The temporality of human love

With time it occurs as with space; it is only a derivative, an abstraction of the existential time. And thus, the human being is always temporal by virtue of his very structure as being-in-the-world, as expressed by Heidegger. And the reason is that the motor of this structure is the care, cure or concern (die Sorge), where the past, present and future are articulated. In every action we are anticipating and interpreting the future from a determined "feeling ourselves" (the past) and we are carrying out the act of encountering ourselves with something or with somebody (in the present). Now, this time is constituted from finiteness, that is to say, from death, and its central feature is the passing. The time of love, by contrast, is the opposite of chronos, of that all-consuming passing time. The English poet Elizabeth Barrett-Browning com pares the life that passes and the love that remains ("love that endures, life that disappears"), while Schiller says to his beloved: "Only thinking that previously we cared less for each other upsets me, because love must see eternity backwards and forwards". This temporality of duration that we find in human love, and which opposes the temporary nature of life, is also observed in the realm of the religious and it is expressed in a very particular way in the rites. Finally, it would be necessary to add that the poets teach us how love is not only able to access the time of the eternal, but also to vanquish death. And thus Wagner's poetic version of the old legend of Tristram and Isolde sings: "The old song has repeated it: / to love and to die, / but no, no, it is not so! / To love! To love! / To love even in death / and not to die of love."

The temporality of love in schizophrenia and melancholia

The most characteristic feature of schizophrenic time is a certain degree of "atemporality". The past is never really overcome, because they remain in the symbiotic relationship with the mother seen in the first year of a baby's life. Moreover, their delusions persevere both in the content and in the form, which makes them in a certain way immune to the passing of time. As for the future, we observe a lack of purpose and almost an absence of the phenomenon of "anticipation", the very "motor" of human life. Finally, the schizophrenic patients show great difficulty to carry out (in the present) the tasks corresponding to their intellectual and socio-cultural level; hence, the frequent failures of gifted youth in their studies and of adults in work. The symptom of apathy is merely another form of disturbance of the relationship with the present. This "atemporality" has nothing to do with the "intemporality" of love. The schizophrenic is outside of time, while lovers have overcome it. The schizophrenic becomes detached from that time that passes, which is what allows action. The lovers, instead, go on acting and creating, but they are indeed able to overcome, through love, the sad and painful nature of time: the fact that so many things that one would like to retain are destroyed and inexorably pass. This eternity of love is what brings the lovers to live often in a state of ecstasy. Nothing of that shows the "atemporality" of the schizophrenics, who rather tend to live in a constant disappointment, pursued by a sort of primary anxiety.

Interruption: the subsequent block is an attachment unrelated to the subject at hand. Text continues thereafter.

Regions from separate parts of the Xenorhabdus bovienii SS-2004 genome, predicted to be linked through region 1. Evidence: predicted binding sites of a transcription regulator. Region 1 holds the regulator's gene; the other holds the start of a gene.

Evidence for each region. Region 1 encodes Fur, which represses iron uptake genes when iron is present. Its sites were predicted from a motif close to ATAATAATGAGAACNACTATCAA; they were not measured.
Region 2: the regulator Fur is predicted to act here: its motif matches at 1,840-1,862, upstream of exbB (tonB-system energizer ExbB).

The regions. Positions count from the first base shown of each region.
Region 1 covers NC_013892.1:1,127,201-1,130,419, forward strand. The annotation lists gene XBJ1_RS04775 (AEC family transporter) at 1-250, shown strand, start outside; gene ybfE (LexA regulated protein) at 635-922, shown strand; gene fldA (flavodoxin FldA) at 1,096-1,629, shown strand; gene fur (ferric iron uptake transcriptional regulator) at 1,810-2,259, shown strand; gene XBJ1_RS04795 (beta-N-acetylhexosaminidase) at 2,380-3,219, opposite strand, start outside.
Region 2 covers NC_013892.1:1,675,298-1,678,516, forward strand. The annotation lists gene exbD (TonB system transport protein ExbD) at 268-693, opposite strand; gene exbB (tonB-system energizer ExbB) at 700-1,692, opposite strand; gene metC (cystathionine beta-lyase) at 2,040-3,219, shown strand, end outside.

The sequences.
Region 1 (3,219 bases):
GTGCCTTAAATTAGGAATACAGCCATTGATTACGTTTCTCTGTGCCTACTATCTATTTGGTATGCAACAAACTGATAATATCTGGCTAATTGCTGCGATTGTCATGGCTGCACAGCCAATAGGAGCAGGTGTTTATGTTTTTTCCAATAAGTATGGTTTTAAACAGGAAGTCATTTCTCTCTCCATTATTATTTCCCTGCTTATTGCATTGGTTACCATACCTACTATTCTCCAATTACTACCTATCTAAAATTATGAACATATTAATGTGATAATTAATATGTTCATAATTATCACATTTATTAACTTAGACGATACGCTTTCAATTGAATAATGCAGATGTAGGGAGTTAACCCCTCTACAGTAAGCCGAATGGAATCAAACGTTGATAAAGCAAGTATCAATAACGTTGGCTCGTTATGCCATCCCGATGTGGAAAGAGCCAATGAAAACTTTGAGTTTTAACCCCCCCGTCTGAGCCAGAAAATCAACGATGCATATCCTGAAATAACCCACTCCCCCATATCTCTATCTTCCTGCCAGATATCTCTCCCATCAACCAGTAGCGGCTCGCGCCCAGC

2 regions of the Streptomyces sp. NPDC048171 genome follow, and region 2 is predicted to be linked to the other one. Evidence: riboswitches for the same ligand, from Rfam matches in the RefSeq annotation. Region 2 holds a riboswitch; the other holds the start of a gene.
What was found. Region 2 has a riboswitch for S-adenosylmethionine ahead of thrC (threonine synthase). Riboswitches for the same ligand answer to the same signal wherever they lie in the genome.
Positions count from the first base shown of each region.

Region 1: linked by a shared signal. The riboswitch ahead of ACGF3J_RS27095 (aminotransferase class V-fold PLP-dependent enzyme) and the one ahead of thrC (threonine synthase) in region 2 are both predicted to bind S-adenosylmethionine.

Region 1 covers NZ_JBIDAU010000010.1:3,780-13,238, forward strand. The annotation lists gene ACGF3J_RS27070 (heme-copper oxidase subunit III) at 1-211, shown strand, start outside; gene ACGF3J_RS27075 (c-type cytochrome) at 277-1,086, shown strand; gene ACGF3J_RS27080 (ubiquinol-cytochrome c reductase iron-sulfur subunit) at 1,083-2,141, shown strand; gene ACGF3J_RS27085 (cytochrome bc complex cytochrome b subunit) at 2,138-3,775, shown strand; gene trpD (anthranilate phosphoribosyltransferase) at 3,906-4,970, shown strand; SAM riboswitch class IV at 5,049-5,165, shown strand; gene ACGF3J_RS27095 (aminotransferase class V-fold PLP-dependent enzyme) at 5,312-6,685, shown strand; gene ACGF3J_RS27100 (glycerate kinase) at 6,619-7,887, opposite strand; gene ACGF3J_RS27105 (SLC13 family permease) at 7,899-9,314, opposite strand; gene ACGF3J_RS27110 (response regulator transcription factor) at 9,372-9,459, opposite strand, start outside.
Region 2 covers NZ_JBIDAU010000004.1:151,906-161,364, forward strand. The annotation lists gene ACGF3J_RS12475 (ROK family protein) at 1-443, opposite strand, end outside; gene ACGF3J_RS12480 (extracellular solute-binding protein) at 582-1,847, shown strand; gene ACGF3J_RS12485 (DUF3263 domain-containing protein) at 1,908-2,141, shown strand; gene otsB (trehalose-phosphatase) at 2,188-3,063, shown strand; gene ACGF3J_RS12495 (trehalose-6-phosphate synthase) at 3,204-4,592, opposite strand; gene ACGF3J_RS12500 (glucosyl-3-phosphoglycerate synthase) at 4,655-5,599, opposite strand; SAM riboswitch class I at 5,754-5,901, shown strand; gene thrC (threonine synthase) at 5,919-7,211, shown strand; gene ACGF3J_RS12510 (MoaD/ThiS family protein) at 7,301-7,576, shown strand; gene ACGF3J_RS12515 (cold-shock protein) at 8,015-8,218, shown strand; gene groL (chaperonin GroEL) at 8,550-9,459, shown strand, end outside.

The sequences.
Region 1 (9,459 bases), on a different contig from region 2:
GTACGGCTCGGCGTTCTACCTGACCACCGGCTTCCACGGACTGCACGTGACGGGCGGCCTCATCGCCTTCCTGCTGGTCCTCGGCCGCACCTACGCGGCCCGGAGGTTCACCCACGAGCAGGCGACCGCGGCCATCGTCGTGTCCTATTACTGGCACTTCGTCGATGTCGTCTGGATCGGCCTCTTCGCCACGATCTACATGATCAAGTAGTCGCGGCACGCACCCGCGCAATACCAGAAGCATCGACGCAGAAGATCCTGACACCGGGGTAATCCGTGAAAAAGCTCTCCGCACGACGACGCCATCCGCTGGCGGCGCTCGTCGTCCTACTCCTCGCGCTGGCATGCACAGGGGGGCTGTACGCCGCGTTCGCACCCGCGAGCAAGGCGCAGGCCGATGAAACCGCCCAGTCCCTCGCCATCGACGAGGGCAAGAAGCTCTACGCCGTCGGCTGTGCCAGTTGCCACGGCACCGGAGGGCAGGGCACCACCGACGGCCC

In depression time passes slower, and in extreme cases such as stupor, stops. The patient has difficulties in thinking, concentrating and making decisions; his/her movements are slow, he/she takes long answering and his/her words are heard without force. Now it is not, obviously, chronological time that stops, but the immanent time associated with life, time as maturation and growing. But as occurred with spatiality, in the previous personality of depressive patients the alteration of temporality is already noticed in that rigid way of carrying out acts, in the constant attempt to plan the future and prevent fate and in the inability to tolerate separations. And thus, the depressed patient cannot, when loving, transcend together with the beloved the space of dimensions and the time of hours. And this explains why each loss pushes him/her deeper into the abyss and that later less important situations can be enough to trigger the depressive process. Compared to the temporality of the depressed patient, the time of love appears to us in all its luminosity: eternity lightning past, present and future, fertility in all that richness that can emerge in the encounter, maturation and personal growth as envisioned by Plato.

Palavras-chave : Love; phenomenology; psychopathology; schizophrenia; depression.